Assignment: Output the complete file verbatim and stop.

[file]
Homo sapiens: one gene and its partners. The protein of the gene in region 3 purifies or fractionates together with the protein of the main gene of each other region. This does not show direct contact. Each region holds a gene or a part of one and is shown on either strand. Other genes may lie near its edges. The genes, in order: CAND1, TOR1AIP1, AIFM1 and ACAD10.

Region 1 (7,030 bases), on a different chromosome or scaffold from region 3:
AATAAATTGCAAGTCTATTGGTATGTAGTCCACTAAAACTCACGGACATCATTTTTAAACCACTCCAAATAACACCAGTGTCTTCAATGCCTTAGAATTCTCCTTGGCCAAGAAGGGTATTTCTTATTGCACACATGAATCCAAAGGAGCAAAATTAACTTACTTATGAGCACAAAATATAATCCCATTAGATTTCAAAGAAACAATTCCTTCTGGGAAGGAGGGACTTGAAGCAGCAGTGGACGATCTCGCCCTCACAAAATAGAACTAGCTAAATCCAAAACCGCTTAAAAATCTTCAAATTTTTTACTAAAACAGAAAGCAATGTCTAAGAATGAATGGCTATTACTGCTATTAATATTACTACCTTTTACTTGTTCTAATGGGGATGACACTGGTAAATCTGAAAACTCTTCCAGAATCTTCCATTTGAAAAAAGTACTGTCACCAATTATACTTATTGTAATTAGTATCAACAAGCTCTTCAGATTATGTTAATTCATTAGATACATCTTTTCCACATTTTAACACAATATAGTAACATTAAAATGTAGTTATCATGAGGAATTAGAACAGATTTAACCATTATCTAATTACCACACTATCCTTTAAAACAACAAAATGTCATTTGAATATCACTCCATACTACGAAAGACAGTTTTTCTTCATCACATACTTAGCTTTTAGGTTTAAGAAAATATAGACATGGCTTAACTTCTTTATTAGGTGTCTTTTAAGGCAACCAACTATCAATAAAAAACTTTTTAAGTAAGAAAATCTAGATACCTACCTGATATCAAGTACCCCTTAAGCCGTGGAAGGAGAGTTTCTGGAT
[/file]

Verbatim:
Homo sapiens: one gene and its partners. The protein of the gene in region 3 purifies or fractionates together with the protein of the main gene of each other region. This does not show direct contact. Each region holds a gene or a part of one and is shown on either strand. Other genes may lie near its edges. The genes, in order: CAND1, TOR1AIP1, AIFM1 and ACAD10.

Region 1 (7,030 bases), on a different chromosome or scaffold from region 3:
AATAAATTGCAAGTCTATTGGTATGTAGTCCACTAAAACTCACGGACATCATTTTTAAACCACTCCAAATAACACCAGTGTCTTCAATGCCTTAGAATTCTCCTTGGCCAAGAAGGGTATTTCTTATTGCACACATGAATCCAAAGGAGCAAAATTAACTTACTTATGAGCACAAAATATAATCCCATTAGATTTCAAAGAAACAATTCCTTCTGGGAAGGAGGGACTTGAAGCAGCAGTGGACGATCTCGCCCTCACAAAATAGAACTAGCTAAATCCAAAACCGCTTAAAAATCTTCAAATTTTTTACTAAAACAGAAAGCAATGTCTAAGAATGAATGGCTATTACTGCTATTAATATTACTACCTTTTACTTGTTCTAATGGGGATGACACTGGTAAATCTGAAAACTCTTCCAGAATCTTCCATTTGAAAAAAGTACTGTCACCAATTATACTTATTGTAATTAGTATCAACAAGCTCTTCAGATTATGTTAATTCATTAGATACATCTTTTCCACATTTTAACACAATATAGTAACATTAAAATGTAGTTATCATGAGGAATTAGAACAGATTTAACCATTATCTAATTACCACACTATCCTTTAAAACAACAAAATGTCATTTGAATATCACTCCATACTACGAAAGACAGTTTTTCTTCATCACATACTTAGCTTTTAGGTTTAAGAAAATATAGACATGGCTTAACTTCTTTATTAGGTGTCTTTTAAGGCAACCAACTATCAATAAAAAACTTTTTAAGTAAGAAAATCTAGATACCTACCTGATATCAAGTACCCCTTAAGCCGTGGAAGGAGAGTTTCTGGAT